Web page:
Complications of diverticulitis

Events of diverticular perforation as complications of diverticulitis have been reported in patients treated with tocilizumab (see section 2.6 Undesirable effects). Tocilizumab should be used with caution in patients with previous history of intestinal ulceration or diverticulitis. Patients presenting with symptoms potentially indicative of complicated diverticulitis, such as abdominal pain, should be evaluated promptly for early identification of gastrointestinal perforation.

Tuberculosis

As recommended for other biologic therapies in all patients should be screened for latent tuberculosis infection prior to starting tocilizumab therapy. Patients with latent tuberculosis should be treated with standard antimycobacterial therapy before initiating tocilizumab.

Vaccinations

Live and live attenuated vaccines should not be given concurrently with tocilizumab as clinical safety has not been established.

No data are available on the secondary transmission of infection from persons receiving live vaccines to patients receiving tocilizumab.

In a randomized open-label study, adult RA patients treated with tocilizumab and MTX were able to mount an effective response to both the 23-valent pneumococcal polysaccharide and tetanus toxoid vaccines which was comparable to the response seen in patients on MTX only.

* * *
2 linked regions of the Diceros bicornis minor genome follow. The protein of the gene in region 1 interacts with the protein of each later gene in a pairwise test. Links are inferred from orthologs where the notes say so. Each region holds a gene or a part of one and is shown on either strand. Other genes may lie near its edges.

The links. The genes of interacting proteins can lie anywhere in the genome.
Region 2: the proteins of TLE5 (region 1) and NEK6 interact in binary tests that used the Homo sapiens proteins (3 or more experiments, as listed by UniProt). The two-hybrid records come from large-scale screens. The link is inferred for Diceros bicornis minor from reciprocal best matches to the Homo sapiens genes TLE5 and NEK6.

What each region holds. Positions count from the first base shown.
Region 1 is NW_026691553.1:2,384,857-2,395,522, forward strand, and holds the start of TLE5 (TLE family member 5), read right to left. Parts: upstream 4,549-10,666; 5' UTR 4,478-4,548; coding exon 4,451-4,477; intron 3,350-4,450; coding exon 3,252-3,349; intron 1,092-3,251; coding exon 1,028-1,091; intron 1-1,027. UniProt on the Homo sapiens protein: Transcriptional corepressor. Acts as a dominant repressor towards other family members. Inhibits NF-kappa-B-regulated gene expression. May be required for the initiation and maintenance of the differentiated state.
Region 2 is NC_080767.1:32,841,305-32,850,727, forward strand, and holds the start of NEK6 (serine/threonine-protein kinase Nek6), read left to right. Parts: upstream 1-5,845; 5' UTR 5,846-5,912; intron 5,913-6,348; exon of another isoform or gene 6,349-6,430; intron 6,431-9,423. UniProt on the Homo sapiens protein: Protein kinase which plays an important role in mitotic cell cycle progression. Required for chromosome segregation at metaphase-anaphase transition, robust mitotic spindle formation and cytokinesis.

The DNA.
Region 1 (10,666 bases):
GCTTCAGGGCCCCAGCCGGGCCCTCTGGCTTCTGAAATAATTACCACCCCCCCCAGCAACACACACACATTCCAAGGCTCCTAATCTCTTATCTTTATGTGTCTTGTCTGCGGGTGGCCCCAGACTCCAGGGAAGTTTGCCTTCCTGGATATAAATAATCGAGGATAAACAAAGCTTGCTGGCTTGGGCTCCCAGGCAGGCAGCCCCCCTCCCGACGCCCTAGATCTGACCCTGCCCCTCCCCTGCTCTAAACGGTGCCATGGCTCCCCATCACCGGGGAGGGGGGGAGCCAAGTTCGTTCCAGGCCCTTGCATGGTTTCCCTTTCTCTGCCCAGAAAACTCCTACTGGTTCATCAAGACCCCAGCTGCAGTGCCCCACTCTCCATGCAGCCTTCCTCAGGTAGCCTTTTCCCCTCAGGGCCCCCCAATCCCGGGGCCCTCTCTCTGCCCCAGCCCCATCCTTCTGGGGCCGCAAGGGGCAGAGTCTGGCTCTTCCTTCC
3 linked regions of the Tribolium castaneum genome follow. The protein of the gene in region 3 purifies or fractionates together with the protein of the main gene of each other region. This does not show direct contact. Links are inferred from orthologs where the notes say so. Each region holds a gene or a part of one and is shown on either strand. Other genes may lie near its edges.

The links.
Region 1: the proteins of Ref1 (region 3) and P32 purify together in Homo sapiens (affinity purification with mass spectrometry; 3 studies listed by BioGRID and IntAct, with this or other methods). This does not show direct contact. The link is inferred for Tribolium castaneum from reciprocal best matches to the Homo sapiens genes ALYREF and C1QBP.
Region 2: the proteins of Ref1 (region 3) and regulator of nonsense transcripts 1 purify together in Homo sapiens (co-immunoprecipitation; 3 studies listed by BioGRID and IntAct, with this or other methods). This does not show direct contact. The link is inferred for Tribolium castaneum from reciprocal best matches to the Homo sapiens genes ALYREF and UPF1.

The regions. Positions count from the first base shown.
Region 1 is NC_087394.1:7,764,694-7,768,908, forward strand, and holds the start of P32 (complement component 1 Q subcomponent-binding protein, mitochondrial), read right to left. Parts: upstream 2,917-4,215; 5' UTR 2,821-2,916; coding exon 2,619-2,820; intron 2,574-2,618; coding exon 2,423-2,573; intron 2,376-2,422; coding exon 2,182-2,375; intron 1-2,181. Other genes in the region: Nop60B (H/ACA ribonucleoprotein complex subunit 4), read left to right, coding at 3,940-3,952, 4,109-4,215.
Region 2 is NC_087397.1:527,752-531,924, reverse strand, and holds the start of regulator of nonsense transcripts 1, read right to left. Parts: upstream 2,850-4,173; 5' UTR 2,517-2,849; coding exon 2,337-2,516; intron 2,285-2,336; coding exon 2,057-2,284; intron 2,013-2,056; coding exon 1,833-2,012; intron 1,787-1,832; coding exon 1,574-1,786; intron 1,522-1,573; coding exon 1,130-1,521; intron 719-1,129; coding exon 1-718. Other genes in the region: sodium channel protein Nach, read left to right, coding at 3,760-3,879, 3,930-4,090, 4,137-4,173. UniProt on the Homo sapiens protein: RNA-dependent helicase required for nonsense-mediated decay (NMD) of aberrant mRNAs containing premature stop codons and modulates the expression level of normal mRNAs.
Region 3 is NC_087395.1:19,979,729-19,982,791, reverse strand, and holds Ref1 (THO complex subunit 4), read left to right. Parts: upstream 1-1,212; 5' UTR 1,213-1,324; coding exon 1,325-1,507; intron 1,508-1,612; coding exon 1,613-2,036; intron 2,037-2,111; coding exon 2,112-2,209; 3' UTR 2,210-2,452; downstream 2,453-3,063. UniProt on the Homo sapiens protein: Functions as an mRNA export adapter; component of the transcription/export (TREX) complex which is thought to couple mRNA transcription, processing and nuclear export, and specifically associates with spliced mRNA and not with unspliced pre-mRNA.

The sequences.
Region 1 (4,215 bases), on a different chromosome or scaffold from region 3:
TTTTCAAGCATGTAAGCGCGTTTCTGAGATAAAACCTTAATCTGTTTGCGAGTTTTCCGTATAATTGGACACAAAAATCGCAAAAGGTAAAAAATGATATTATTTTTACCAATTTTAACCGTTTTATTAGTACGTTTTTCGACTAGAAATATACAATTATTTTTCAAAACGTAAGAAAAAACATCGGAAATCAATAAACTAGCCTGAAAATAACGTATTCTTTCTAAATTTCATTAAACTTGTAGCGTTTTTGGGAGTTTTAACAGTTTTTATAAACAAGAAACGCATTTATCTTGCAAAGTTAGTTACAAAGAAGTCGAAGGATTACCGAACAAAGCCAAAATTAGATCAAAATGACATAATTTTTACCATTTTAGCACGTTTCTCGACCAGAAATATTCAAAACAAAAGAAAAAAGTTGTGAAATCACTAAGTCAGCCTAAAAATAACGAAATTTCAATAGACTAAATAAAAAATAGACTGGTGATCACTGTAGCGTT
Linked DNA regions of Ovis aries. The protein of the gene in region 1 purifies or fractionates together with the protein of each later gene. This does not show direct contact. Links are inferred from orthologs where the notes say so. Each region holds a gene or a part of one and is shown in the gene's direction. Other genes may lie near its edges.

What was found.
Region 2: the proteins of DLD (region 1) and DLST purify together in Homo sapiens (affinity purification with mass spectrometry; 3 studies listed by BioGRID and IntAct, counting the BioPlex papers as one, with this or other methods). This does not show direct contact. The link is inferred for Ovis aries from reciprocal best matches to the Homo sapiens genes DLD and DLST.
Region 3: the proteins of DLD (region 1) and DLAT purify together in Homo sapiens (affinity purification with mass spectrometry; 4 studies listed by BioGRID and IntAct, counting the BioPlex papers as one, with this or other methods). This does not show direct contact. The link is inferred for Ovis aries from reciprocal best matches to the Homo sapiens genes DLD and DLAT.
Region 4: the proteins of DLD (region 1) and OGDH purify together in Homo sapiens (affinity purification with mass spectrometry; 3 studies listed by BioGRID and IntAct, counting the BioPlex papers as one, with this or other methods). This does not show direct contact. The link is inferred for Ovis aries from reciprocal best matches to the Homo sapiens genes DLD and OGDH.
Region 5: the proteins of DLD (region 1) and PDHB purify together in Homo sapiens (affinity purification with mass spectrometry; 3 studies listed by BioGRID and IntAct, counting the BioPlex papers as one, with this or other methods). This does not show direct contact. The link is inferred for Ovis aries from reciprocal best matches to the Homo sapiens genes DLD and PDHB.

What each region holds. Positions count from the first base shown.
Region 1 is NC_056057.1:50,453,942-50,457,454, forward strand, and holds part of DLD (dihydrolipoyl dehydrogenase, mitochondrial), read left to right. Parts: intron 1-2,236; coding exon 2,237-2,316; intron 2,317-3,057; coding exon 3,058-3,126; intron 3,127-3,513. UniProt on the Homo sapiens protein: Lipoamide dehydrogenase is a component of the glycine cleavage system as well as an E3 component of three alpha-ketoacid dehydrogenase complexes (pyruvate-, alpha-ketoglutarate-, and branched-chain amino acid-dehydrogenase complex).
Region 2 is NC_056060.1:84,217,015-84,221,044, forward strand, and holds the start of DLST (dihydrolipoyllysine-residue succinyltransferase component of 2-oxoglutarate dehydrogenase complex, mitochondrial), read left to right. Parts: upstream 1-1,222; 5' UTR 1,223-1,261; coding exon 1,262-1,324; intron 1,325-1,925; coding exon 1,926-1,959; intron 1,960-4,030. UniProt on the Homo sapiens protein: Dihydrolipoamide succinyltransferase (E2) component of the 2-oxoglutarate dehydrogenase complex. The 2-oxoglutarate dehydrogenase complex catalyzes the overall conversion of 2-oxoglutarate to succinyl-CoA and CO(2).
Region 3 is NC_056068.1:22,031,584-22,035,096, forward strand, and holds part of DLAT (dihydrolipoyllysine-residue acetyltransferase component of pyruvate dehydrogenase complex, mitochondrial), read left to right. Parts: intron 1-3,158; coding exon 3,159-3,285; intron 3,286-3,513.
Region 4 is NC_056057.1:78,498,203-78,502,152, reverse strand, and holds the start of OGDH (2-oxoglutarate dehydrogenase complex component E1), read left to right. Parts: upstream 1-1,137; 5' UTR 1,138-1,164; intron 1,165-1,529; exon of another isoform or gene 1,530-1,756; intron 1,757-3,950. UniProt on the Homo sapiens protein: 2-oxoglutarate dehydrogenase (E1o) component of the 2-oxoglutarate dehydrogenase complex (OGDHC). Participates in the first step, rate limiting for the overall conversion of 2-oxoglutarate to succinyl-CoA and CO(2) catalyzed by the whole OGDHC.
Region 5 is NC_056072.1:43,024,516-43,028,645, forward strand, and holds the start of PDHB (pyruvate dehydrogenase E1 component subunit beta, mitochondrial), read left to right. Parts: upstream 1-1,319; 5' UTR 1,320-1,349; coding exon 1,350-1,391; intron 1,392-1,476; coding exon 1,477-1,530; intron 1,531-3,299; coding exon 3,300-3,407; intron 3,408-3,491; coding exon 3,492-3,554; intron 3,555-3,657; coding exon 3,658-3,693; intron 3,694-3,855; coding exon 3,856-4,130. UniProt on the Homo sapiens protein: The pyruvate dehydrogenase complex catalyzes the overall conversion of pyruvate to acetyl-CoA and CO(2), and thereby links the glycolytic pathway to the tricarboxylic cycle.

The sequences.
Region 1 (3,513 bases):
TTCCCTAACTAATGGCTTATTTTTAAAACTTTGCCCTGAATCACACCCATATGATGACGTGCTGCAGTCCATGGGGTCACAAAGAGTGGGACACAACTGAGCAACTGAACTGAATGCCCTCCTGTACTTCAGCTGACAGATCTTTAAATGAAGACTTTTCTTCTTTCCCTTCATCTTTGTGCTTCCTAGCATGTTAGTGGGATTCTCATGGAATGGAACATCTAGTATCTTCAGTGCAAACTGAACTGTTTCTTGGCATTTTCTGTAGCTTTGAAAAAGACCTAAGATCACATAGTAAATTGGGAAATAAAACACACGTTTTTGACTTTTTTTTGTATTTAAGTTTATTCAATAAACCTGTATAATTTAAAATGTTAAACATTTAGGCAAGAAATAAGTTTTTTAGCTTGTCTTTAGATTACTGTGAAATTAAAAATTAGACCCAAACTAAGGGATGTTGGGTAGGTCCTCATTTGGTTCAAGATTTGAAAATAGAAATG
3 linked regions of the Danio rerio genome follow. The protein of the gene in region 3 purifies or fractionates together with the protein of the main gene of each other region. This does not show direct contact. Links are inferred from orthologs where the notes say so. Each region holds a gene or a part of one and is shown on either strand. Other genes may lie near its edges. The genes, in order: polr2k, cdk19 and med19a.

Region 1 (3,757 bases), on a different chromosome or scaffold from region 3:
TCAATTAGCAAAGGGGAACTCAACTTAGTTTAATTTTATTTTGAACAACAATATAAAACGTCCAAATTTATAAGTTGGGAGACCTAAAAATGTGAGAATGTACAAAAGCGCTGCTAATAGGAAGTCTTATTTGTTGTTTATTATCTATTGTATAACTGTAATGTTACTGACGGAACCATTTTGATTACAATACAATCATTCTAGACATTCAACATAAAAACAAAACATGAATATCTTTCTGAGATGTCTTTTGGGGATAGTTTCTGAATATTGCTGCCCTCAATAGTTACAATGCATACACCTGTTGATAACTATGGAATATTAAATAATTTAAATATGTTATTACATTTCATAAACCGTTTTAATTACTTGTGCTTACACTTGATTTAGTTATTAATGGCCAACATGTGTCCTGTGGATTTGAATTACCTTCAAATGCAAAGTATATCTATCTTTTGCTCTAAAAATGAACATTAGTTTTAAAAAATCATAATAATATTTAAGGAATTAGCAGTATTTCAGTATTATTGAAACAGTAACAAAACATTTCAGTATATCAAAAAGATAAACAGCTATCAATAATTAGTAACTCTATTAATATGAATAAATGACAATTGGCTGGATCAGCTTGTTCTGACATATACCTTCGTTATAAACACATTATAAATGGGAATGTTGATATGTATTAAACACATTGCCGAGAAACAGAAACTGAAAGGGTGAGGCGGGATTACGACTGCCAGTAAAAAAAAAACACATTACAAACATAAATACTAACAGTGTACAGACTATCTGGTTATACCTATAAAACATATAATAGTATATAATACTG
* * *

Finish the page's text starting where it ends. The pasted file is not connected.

It is recommended that all patients, particularly pediatric or elderly patients, be brought up to date with all immunizations in agreement with current immunization guidelines prior to initiating tocilizumab therapy. The interval between live vaccinations and initiation of tocilizumab therapy should be in accordance with current vaccination guidelines regarding immunosuppressive agents.

Hypersensitivity Reactions

Serious hypersensitivity reactions, including anaphylaxis have been reported in association with tocilizumab (see section 2.6 Undesirable Effects). In the post marketing setting, events of serious hypersensitivity and anaphylaxis have occurred in patients treated with a range of doses of tocilizumab, with or without concomitant therapies, premedication, and / or a previous hypersensitivity reaction. In the post marketing setting, cases with a fatal outcome have been reported with intravenous tocilizumab. These events have occurred as early as the first infusion of tocilizumab (see sections 2.3 Contraindications, 2.6.2 Post Marketing).